The benefits of VR in temporal bone dissection compared to traditional methods are numerous. One of the main advantages is the increased safety for the patient, as learners can practice in a risk-free environment without damaging delicate anatomical structures. Additionally, VR allows for greater accessibility, as learners can train remotely without requiring access to cadavers or specialized equipment. Furthermore, VR can enhance the learning experience by providing learners with immediate feedback, allowing them to track their progress and identify areas for improvement. Lastly, VR is a cost-effective solution, as it eliminates the need for costly cadavers and equipment. Overall, VR has the potential to revolutionize the way in which temporal bone dissection is taught, making it more accessible, safer, and more efficient.
The aim of this review paper was to provide a comprehensive overview of the effectiveness of VR simulators in temporal bone dissection, by synchronizing the findings of 26 previous studies. In addition, we wish to support our suggestion that the new VR simulator is an effective and valuable tool for medical education, outperforming traditional book-based learning.
Study Selection for Systemic Review of Virtual Reality Temporal Bone Dissection
The randomized controlled trials we analyzed were focused on the effects of VR on temporal bone dissection and were collected from the PubMed, Web of Science, and Embase databases. The search strategy consisted of the following terms and synonyms: “virtual reality,” “temporal bone dissection,” and “simulation.” All of the databases were searched from the year 2000 to December 2022. Papers from these databases were screened based on their titles, abstracts, and results. Articles were selected using exclusion and inclusion criteria. Studies were excluded if they were notes, letters, books, animal studies, review articles, case-control studies, cohort studies, case reports, and controlled trials, available only as the abstract, written in languages other than English, and were on non-otology and nonmedical fields. We only analyzed studies that included otology anatomy and discussed surgery evaluated via VR simulators between surgeons, residents, and medical students. The papers must have evaluated VR training on otology via questionnaires and performance. A VR questionnaire was used to independently extract data using the Cochrane data collection form. We used the participants’ data to extract the study design, participants’ characteristics, participants’ numbers, methods of evaluation, and questionnaire evaluation methods. Outcome data included questionnaire tools and statistical methods used. Data included non-randomized trials assessed for their risk of bias using the Risk Of Bias In Non-randomised Studies - of Interventions (ROBINS-I).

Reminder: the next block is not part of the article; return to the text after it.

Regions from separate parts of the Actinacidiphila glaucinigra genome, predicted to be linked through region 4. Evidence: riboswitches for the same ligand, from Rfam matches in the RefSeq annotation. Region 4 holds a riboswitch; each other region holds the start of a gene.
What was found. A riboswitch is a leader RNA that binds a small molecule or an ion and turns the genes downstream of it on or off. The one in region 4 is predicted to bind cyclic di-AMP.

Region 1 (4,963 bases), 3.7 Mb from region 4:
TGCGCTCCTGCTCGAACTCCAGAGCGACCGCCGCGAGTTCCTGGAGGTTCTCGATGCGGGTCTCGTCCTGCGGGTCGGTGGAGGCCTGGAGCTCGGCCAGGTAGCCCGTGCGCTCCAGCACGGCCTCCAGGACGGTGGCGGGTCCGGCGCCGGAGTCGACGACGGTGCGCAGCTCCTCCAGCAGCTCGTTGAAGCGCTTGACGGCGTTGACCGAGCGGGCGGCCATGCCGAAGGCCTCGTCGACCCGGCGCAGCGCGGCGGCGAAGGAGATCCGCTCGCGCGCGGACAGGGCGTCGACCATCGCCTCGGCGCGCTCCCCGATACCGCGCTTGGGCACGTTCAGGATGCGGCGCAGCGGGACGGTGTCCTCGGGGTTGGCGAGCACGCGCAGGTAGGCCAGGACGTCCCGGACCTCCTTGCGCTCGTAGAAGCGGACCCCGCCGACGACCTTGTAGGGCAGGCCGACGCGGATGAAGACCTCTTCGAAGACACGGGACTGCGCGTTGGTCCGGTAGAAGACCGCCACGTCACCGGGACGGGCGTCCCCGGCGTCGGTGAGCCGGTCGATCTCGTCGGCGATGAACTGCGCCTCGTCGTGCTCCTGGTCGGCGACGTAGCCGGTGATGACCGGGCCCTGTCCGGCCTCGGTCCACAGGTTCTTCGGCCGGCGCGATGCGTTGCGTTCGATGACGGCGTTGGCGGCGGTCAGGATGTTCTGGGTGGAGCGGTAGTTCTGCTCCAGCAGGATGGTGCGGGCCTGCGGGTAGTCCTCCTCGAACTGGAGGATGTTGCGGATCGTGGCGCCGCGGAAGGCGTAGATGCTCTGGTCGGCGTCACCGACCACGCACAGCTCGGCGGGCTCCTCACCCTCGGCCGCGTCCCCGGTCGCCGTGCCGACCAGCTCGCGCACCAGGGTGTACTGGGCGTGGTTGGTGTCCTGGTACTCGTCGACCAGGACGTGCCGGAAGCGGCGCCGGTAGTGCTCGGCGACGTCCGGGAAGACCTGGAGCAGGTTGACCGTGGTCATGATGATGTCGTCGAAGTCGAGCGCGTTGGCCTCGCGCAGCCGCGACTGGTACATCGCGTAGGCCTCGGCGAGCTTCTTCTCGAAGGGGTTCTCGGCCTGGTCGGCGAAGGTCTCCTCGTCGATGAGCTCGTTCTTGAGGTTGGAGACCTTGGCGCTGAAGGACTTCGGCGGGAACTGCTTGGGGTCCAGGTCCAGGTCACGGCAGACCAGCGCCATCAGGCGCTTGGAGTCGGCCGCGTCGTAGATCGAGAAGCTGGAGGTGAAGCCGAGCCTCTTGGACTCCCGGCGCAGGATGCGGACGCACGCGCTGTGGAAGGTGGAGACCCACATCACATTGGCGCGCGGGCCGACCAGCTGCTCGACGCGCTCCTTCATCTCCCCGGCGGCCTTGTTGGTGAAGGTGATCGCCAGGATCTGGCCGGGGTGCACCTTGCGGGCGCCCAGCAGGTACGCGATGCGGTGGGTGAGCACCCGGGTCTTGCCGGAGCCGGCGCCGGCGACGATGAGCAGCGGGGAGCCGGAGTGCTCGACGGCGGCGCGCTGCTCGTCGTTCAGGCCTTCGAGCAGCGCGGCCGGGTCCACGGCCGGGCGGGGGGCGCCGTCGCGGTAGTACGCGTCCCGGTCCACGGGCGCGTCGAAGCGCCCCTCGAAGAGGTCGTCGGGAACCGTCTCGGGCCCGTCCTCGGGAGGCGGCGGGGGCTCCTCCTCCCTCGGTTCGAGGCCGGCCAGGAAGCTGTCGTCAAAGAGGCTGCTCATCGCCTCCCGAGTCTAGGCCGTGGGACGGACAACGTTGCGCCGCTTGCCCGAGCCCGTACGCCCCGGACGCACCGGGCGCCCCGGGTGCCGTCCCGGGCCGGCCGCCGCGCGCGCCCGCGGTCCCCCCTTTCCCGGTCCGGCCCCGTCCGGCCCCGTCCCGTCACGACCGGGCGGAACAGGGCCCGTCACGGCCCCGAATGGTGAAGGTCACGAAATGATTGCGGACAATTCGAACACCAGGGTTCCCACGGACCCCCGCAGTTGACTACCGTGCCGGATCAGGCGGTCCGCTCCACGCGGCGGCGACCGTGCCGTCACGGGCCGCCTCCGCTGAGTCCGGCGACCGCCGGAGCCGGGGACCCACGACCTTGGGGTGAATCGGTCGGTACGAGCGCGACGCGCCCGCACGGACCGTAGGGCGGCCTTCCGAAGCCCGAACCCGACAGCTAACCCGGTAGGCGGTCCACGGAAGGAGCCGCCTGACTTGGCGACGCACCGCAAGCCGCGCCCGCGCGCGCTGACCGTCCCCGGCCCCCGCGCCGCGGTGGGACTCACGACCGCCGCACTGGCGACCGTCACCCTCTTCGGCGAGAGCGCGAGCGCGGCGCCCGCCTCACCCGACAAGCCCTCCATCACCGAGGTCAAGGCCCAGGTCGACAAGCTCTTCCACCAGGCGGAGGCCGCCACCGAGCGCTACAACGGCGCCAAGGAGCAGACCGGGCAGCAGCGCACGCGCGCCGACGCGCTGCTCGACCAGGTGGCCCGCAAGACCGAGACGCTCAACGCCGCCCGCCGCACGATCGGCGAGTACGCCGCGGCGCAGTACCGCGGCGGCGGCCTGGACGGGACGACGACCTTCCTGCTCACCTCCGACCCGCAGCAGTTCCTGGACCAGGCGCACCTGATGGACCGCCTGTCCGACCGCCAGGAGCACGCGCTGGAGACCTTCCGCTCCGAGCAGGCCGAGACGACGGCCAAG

Data Analysis
Extracted data was performed using Cochrane RevMan 5.3. Statistical heterogeneity was performed using the I2 test with a random-effects model that could not be explained by characteristics.
In a meta-analysis, statistics were used with mean values and standard deviation. Standardized mean differences were calculated for the data of VR outcome changes. All of the data questionnaires were evaluated with a 5-point Likert scale. The p-values and confidence intervals (CIs) were used, and the p-value was set at 0.05. A forest plot was used when studies had the same outcome as in the questionnaire. The risk ratio was analyzed for the number of participants and tasks performed.
Study Selection
In total 751 articles were searched from three databases and reviewed. All of these articles were analyzed by title and abstract, 717 articles were excluded due to duplication, and the exclusion criteria. The remaining 34 articles were reviewed using the full text. Eight articles were excluded due to comparisons between three-dimensional (3D) and VR (n=3), unavailability of the full text (n=3), and the questionnaire being incomplete (n=2) (Fig. 1). The selected 26 articles (Table 1 [4-29]) were published from 2004 to 2022 and evaluated using a 5-point Likert scale; the discussed temporal bone dissection using a VR simulator. The participants had or did not have previous experience in temporal bone dissection, and included surgeons, trainers, trainees, and medical students. Cadaver temporal bones and patient-specific temporal bone scans were used in a VR environment, and each participant performed selected tasks according to the article. VR usefulness in training and clinical fields was evaluated by a questionnaire and evaluation in each article.